Nevertheless, it is important to take precautions when trekking through forests or among arid and dry bushland. Mouse spider bites have similar symptoms to those of a Redback spider, including:

  • Intense pain around the bite area
  • Nausea
  • Vomiting
  • Abdominal pain
  • Sweating
  • Restlessness
  • Palpitations
  • Fever
  • Muscle spasms
Mouse spiders are often mistaken for Funnel-web spiders, as they both live in lidded burrows, and they both have stocky, dark-coloured bodies. Likewise, both spiders deliver bites that can cause nausea, vomiting, and abdominal pain.
Mouse spiders are often mistaken for Funnel-web spiders, as they both live in lidded burrows, and they both have stocky, dark-coloured bodies. Likewise, both spiders deliver bites that can cause nausea, vomiting, and abdominal pain.

First aid for Mouse spider bite

Mouse spider bites should be treated in the same manner as a Funnel-web spider bite, as there are approximately 40+ varieties of large black spiders, so it is worthwhile to treat for the worst and hope for the best:

  1. Keep the casualty at rest and as still as possible to stop the venom from travelling through the body.
  2. Constantly observe and reassure the casualty.
  3. Follow DRSABCD and be prepared to perform CPR
  4. Apply the ‘pressure immobilisation technique’ (PIT):

    If the bite site is on a limb, cover it with a wide heavy elastic bandage (10 - 15 cm wide).

    Ensure the bandage is firm and tight, so tight you cannot easily slide a finger between the bandage and the skin.

    Apply a second heavy elastic bandage. Start from the fingers or toes and wind up the limb as far as possible. Consistent coverage (overlapping half over half) and consistent pressure (firm but not cutting off circulation) are key to an effective PIT.
  5. Immobilise the limb and joints with a splint, or use a sling if the bite site is on an arm. Keep the limb immobilised until the ambulance arrives.

If you are worried about your symptoms, or if they persist or worsen over several days, seek medical attention.

Spider bites and anaphylaxis

Some people can have a severe allergic reaction when bitten by a spider. This is called anaphylaxis, a condition that can be fatal in as little as 15 minutes. Symptoms include:

  • Tightness of the throat from swelling.
  • Difficulty breathing.
  • Tongue and facial swelling.
  • Hoarse voice or difficulty speaking.
  • A wheeze or persistent cough.
  • Collapse or falling unconscious.
  • Becoming pale or floppy (young children).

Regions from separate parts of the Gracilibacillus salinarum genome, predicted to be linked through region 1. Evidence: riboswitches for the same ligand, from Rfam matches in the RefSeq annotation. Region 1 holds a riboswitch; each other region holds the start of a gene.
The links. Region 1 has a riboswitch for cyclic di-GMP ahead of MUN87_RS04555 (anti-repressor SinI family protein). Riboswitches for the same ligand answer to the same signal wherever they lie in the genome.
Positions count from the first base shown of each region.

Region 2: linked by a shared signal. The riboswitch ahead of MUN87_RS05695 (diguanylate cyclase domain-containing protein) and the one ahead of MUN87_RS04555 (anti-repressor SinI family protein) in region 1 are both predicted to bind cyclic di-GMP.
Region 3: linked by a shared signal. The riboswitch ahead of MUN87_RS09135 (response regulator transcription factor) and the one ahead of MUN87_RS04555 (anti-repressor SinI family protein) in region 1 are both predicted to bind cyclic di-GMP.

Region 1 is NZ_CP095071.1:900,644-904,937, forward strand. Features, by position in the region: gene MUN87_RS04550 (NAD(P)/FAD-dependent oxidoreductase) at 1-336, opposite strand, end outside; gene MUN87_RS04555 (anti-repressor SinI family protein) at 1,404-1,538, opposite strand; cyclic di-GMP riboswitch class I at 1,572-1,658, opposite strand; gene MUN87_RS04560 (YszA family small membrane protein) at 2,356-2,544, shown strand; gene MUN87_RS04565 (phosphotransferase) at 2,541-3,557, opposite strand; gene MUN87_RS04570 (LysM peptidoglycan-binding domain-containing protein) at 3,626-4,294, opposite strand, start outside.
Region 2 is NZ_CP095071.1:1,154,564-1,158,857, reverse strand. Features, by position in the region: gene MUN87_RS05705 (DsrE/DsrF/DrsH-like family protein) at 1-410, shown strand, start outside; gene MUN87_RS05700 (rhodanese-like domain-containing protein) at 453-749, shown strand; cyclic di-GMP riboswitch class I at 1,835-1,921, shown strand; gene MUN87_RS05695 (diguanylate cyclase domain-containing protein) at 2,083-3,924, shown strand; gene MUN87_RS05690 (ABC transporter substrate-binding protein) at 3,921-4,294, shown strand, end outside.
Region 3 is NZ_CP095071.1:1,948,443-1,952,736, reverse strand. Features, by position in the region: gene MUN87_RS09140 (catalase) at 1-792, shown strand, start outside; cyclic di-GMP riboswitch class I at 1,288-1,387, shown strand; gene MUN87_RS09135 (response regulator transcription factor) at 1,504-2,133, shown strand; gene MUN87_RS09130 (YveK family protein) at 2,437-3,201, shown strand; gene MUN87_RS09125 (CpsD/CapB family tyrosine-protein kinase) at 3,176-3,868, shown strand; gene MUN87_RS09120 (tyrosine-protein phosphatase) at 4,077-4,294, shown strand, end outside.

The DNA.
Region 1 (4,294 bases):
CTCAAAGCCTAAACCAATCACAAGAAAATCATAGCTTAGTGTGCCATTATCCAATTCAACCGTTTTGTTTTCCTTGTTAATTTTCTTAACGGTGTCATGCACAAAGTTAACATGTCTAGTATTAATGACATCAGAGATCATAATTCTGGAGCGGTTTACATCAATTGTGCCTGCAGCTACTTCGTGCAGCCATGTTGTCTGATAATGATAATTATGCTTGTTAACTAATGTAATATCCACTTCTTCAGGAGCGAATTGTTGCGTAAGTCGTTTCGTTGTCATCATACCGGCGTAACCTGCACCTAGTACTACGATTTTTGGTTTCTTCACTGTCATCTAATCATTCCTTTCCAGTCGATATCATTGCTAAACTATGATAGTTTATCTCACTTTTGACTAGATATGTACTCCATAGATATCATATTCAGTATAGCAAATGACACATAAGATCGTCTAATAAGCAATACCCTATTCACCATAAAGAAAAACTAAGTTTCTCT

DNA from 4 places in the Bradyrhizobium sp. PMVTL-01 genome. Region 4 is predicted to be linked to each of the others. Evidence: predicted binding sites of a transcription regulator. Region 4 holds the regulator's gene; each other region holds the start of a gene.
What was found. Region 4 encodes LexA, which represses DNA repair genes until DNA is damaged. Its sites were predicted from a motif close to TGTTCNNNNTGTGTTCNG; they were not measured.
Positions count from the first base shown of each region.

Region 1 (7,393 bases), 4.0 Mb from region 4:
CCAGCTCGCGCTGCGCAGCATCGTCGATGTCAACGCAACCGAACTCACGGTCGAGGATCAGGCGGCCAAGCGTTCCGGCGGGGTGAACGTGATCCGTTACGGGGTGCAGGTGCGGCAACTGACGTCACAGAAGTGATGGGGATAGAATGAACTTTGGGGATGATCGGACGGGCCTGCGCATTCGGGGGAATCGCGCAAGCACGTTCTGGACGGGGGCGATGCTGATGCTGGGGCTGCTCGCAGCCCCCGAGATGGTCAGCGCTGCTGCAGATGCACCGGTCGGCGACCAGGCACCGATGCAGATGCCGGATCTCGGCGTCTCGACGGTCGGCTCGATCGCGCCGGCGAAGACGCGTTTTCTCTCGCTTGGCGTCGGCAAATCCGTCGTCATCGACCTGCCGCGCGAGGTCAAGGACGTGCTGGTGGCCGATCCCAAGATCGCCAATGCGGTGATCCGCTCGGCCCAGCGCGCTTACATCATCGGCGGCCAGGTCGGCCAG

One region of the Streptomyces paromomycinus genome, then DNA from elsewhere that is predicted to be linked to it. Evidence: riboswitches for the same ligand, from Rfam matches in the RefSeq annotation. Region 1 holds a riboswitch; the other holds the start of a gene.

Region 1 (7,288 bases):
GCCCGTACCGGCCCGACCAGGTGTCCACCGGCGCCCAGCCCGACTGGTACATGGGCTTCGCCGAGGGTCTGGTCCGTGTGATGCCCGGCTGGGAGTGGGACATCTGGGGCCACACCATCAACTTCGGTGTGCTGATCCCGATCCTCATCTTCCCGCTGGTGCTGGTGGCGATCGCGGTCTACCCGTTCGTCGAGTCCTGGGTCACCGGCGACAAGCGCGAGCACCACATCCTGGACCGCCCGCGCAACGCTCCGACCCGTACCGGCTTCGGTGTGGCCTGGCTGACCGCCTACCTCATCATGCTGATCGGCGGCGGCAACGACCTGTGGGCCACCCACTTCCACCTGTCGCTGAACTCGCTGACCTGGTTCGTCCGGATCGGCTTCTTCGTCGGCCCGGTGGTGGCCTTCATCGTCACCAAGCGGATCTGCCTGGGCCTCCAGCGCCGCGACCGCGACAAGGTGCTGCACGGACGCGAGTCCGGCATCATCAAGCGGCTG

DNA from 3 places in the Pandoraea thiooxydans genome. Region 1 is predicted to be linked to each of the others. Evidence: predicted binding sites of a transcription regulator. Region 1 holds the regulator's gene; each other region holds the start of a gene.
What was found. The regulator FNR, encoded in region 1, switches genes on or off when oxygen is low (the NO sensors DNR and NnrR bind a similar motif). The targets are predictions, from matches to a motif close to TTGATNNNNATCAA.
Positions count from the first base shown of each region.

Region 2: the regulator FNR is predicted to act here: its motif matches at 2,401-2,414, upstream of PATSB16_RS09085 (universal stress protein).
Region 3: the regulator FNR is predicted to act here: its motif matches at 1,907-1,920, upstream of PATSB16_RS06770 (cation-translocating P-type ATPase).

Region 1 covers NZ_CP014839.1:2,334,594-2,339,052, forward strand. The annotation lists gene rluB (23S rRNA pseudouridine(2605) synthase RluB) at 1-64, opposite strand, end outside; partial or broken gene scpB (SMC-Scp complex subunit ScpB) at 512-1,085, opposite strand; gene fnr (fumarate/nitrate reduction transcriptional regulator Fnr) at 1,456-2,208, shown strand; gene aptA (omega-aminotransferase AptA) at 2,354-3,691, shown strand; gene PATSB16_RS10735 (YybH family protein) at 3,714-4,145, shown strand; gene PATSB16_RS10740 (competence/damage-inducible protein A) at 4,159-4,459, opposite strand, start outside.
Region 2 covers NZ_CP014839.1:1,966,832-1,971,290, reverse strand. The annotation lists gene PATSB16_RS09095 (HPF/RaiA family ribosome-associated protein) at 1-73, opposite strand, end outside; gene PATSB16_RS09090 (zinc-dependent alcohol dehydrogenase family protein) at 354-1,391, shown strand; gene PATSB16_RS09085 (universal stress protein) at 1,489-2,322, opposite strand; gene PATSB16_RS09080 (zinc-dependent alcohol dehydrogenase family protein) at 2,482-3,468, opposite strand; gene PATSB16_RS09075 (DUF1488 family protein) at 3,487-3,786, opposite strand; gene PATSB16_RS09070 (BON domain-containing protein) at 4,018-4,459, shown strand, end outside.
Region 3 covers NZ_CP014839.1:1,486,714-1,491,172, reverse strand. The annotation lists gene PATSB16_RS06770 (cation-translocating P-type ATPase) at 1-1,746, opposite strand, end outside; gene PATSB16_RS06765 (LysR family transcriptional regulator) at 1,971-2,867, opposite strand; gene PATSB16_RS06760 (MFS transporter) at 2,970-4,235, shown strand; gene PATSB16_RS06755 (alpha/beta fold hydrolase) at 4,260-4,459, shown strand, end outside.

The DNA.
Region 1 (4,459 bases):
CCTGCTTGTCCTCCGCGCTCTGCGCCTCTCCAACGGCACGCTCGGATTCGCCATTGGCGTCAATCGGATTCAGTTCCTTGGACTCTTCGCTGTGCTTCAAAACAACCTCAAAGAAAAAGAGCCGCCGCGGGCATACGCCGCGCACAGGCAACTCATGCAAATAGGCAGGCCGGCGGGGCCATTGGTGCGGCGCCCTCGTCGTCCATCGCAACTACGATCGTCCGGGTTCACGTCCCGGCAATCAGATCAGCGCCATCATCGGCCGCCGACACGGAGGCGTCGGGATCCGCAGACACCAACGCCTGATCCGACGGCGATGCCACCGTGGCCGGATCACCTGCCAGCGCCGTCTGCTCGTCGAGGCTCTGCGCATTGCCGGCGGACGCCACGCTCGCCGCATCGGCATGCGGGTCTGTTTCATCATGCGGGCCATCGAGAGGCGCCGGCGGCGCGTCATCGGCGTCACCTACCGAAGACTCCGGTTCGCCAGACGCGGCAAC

• Abdominal pain and vomiting.
  • Hives, welts, and body redness.

If the casualty begins exhibiting any of the above symptoms, call Triple Zero (000) for an ambulance, consult the Australian Resuscitation Council's anaphylaxis treatment guideline, and follow DRSABCD and prepare to perform CPR.

Fun facts about the Mouse spider

  • Male Mouse spiders reach sexual maturity after 4 years.
  • Unlike other mygalomorph spiders, Male mouse spiders tend to wander from their burrows during the day in search of mates, as opposed to wandering during the night.
  • Female mouse spiders can lay 60 or more eggs within one egg sac.
  • Males are often encountered towards the end of summer, from April to May.
  • Mouse spiders often fall into suburban swimming pools.
  • Mouse spiders tend to rear up on their hind legs when they feel threatened.

Final thoughts

The likelihood of encountering a Mouse spider is very low – although they are scattered all over mainland Australia, they rarely occur in densely populated areas. In saying that, Mouse spiders are not to be taken lightly, and you should learn as much as you can about them.

To learn even more about how to prevent, identify, and treat Mouse spider bites, book a First Aid course with us today. Knowing how to effectively deliver first aid in the event of any bite or sting could one day save a life.

Recommended resources

Our Resource Library is brimming with resources on how to identify and treat a wide variety of bites and stings.

For instance, we have articles on what to do if you get stung or bitten by a snake, a fire ant, and different types of marine life.

Our article on spider bites also does a deep dive on how to identify and treat bites from some of Australia's deadliest spiders, including the Wolf spider, the Huntsman spider, the White tail spider, and the Redback spider.

Disclaimer: This article is for informational purposes only. It does not constitute, replace, or qualify as any form of first aid training.